2. I am a mathematician (not a data scientist), so it may be my own inclination, but I would focus first and foremost on strong fundamentals (in applied statistics and data science, in your case) in a somewhat language-agnostic way. That is, I would perhaps start with reading material that does not rely too much on one particular language, as such material tends to be outdated quite quickly. If you then combine what you read with self-assigned exercises and experiments (for this Julia seems very good), then you have the best of both worlds: A solid language-independent basis and hands-on experience in a modern, actively developed language.

If you are interested in the Rotterdam Study, I could try to get you in touch with people from the university here, but I stress that I cannot make any promises, as I am not involved in the project.

Best of luck with your endeavors!

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Thank you for your reply! Extremely helpful. Do you have any recommendations for reading materials? It takes a lot of courage to ask for help so I appreciate the kind words and non presumptuous response.

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I would recommend two textbooks on practical statistics first.

The first is the famous “Data Analysis Using Regression and Multilevel/Hierarchical Models” by Gelman and Hill: http://www.stat.columbia.edu/~gelman/arm/ The book has practically no theorems or proofs, but it does have a lot of models and examples, many of them from the life sciences. Working through this book with modern tools is a real education.

The second is “Statistical Rethinking” by McElreath: https://xcelab.net/rm/statistical-rethinking/ which is an eye-opener about modeling in practice, especially about model validation and what can go wrong. @goedman has programmed most (all?) of it in Julia,

using various packages. This can also serve as a Rosetta stone into the relevant package ecosystem.

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Please also have a look at my co-authored “Statistics with Julia (DRAFT)”: https://people.smp.uq.edu.au/YoniNazarathy/julia-stats/StatisticsWithJulia.pdf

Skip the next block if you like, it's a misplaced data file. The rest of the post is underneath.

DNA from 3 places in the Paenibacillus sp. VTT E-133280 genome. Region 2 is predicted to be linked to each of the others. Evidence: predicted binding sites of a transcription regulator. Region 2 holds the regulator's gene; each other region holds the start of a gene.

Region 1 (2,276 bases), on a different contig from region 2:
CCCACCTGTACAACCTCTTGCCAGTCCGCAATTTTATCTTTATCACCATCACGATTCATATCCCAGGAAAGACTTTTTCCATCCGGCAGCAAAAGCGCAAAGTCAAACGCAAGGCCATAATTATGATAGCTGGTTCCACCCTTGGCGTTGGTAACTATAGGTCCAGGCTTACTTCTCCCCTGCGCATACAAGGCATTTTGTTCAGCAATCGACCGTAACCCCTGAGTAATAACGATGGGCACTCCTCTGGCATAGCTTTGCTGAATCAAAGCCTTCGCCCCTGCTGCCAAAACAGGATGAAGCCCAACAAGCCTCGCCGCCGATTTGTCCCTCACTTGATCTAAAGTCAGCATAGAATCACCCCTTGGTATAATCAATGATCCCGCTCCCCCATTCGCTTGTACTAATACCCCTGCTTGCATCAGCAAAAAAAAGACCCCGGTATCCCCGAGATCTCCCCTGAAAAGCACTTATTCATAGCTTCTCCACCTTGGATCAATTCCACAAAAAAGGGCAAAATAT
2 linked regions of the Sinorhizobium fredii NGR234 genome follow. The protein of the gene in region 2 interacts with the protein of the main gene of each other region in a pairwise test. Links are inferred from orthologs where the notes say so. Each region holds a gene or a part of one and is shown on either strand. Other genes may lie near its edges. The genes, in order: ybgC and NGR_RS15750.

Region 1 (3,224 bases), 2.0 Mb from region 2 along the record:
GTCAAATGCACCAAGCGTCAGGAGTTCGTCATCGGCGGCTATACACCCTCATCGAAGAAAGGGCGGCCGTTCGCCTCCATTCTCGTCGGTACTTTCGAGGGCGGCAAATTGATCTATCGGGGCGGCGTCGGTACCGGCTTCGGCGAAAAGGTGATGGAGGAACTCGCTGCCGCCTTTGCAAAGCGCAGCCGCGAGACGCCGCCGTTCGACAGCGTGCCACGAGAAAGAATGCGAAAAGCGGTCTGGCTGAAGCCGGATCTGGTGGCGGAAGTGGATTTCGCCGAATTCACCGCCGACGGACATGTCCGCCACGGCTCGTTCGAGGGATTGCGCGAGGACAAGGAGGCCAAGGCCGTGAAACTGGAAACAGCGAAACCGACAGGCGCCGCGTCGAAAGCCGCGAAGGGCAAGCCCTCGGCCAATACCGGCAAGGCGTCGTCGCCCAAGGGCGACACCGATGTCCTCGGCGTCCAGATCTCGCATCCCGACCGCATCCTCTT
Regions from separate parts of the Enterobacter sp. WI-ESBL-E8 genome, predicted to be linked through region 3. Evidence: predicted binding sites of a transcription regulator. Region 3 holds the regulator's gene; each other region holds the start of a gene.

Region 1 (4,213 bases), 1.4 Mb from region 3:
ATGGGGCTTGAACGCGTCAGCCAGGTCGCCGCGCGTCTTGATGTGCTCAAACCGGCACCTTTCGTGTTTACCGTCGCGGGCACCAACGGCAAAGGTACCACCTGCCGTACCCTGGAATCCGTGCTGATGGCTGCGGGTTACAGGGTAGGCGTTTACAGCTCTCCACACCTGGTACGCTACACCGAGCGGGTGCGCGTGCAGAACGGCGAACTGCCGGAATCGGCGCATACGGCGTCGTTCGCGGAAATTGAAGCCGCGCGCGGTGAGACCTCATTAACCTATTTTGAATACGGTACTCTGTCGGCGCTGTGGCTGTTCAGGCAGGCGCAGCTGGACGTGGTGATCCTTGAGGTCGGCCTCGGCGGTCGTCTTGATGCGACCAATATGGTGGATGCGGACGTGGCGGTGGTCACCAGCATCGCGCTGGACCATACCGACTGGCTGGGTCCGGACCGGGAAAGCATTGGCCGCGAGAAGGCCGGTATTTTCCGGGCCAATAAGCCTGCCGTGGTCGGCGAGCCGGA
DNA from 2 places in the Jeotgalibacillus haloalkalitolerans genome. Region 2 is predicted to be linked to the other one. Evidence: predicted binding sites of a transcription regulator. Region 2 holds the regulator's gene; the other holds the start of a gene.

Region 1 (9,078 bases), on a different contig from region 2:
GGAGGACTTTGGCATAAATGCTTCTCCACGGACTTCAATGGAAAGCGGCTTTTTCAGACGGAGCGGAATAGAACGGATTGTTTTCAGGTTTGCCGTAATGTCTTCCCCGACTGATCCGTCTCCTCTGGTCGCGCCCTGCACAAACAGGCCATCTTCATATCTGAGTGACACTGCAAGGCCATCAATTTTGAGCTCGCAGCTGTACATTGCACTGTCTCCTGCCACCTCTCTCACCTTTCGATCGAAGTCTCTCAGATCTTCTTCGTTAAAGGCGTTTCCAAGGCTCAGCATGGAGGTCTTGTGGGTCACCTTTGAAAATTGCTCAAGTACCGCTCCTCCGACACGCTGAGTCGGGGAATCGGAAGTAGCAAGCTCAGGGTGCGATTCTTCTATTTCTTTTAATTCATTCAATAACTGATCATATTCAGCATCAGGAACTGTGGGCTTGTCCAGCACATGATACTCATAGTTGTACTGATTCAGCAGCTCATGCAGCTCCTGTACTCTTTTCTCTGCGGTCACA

Would love to hear what you found helpful and what not. Regarding mentoring, happy to discuss more - feel free to contact me. Yoni.

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The current set of packages in StatisticalRethinkingJulia is an ok starting point to ‘take’ the StatisticalRethinking course. All important models are demonstrated in Stan, DynamicHMC and Turing in the included …Models packages.

The current version (0.9.0) is basically a first time around. Version 1.0, which I expect to release later this year, will be a significant upgrade as indicated in the README of StatisticalRethinking.jl and is linked to updates to other packages (StanJulia, DynamicHMC and Turing/AdvancedHMC).

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I did it! I did it! I am finished with my book “Data analysis with Julia”. It is written in German language and I hope that Julia will be used in Germany as a tool for data analysis! Coming from the statistics software R, the introduction was a challenge from time to time. But thanks to this community I succeeded well! For this I thank the Julia community and am happy to be a part of it!

Amazon-Link

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Congrats! You should start a new thread with the announcement :slight_smile:

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The list of non programming languages I need to learn just keeps growing. Are there plans to translate it at all?